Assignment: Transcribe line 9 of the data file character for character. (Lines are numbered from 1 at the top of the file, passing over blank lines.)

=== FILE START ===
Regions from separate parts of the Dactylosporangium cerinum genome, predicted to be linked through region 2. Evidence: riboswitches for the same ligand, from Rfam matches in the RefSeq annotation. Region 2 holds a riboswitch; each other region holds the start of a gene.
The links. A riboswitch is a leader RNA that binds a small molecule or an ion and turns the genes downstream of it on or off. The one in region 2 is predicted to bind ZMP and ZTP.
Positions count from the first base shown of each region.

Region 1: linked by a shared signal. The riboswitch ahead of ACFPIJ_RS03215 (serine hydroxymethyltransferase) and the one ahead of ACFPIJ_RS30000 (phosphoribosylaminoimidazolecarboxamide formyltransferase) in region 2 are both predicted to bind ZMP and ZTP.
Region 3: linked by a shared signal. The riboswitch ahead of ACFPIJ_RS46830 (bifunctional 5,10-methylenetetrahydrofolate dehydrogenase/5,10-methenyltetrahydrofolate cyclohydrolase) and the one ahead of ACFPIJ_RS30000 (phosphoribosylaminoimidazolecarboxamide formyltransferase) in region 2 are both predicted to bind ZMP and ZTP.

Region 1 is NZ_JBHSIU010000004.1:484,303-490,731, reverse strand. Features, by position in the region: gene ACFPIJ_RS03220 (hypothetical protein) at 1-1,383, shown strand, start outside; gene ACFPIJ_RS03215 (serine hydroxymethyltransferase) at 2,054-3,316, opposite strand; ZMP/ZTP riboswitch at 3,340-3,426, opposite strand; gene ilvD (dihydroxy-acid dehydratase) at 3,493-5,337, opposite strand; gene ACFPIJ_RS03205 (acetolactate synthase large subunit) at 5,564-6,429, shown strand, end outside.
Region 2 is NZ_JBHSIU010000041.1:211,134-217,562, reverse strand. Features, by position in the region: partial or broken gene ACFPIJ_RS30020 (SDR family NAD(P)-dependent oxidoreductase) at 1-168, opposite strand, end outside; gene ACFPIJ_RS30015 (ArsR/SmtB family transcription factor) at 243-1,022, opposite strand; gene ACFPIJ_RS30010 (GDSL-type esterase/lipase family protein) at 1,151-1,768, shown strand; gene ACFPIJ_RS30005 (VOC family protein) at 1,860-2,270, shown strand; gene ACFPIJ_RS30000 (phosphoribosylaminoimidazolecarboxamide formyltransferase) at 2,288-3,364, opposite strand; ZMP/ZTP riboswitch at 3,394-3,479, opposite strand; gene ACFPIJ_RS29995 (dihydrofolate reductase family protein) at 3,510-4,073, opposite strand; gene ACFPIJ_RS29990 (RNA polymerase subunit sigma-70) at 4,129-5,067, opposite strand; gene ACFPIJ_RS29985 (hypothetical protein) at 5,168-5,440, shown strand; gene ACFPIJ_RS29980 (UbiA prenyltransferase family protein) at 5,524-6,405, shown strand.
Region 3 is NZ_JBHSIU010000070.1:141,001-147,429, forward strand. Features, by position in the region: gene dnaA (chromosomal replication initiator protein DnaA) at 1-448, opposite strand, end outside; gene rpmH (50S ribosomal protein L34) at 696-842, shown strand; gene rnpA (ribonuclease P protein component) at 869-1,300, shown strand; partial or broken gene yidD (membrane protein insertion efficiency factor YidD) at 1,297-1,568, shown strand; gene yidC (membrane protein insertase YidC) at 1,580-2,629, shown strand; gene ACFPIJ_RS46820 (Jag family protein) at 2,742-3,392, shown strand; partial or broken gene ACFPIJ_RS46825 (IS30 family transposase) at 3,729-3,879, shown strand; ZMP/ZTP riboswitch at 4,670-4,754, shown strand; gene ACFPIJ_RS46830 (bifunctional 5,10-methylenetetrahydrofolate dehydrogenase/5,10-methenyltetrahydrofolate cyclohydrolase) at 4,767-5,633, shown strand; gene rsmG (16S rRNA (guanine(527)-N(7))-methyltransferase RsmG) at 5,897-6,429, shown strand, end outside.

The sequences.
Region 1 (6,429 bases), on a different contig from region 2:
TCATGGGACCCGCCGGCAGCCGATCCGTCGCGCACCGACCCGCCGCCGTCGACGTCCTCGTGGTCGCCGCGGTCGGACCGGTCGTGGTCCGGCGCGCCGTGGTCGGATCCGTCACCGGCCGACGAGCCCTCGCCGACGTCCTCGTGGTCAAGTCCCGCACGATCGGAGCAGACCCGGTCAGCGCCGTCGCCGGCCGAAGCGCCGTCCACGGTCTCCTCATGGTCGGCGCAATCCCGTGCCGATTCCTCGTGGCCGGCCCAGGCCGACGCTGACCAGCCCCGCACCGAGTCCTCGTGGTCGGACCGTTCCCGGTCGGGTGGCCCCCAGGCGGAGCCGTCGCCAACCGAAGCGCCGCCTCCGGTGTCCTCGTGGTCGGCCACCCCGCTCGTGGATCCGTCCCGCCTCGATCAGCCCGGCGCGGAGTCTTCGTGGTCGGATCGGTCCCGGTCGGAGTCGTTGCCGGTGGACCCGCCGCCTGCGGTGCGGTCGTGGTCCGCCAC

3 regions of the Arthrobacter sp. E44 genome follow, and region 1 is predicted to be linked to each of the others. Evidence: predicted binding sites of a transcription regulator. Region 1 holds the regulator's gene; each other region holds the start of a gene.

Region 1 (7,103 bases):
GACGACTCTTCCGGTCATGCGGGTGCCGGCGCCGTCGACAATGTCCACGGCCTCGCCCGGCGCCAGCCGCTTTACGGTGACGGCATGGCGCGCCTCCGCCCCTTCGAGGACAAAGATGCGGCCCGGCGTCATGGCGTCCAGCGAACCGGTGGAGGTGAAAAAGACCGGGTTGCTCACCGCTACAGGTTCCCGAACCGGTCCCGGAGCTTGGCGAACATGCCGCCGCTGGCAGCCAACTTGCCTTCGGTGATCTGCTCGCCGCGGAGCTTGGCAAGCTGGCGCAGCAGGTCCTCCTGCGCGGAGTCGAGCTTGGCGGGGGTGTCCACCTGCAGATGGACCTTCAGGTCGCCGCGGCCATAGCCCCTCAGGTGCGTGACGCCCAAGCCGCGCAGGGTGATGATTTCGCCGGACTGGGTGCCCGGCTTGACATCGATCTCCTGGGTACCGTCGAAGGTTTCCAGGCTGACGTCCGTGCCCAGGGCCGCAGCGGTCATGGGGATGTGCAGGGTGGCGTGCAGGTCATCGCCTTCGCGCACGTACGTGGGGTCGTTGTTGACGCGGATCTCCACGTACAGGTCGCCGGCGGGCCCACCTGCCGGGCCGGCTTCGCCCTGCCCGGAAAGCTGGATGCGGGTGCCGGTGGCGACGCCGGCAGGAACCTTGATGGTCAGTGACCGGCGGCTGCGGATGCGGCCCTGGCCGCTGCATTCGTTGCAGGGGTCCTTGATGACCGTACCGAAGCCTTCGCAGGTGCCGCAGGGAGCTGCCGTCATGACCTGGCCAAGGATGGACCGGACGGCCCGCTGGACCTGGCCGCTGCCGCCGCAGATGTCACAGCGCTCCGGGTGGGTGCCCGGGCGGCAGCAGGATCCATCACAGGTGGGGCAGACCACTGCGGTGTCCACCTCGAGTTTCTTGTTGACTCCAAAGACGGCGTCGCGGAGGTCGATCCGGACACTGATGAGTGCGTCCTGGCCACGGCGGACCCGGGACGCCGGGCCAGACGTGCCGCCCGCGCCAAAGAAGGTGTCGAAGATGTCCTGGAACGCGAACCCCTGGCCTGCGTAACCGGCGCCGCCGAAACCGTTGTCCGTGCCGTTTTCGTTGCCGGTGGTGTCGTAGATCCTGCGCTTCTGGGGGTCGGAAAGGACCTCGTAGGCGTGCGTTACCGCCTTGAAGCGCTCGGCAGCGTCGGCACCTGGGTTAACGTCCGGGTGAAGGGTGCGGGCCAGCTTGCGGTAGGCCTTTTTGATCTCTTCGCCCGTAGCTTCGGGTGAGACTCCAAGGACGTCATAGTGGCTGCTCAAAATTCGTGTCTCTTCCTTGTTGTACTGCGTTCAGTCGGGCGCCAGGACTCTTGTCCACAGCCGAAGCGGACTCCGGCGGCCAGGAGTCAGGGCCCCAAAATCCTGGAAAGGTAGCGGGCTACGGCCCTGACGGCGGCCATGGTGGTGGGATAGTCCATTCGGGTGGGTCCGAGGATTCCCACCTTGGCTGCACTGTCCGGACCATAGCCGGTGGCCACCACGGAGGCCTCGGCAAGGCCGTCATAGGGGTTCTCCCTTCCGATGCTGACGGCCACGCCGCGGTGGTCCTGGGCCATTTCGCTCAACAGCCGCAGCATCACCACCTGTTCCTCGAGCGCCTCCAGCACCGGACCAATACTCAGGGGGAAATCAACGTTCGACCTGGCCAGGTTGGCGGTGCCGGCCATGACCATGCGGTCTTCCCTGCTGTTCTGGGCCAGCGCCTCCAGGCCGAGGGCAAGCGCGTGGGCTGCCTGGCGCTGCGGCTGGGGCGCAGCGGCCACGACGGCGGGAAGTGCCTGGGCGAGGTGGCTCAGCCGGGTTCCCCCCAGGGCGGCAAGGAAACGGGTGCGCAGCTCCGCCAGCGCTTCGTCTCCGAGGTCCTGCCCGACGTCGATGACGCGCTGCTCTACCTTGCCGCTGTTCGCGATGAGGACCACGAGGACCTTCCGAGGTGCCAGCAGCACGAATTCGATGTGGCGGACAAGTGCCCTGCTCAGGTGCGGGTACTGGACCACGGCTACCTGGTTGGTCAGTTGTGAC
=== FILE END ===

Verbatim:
The sequences.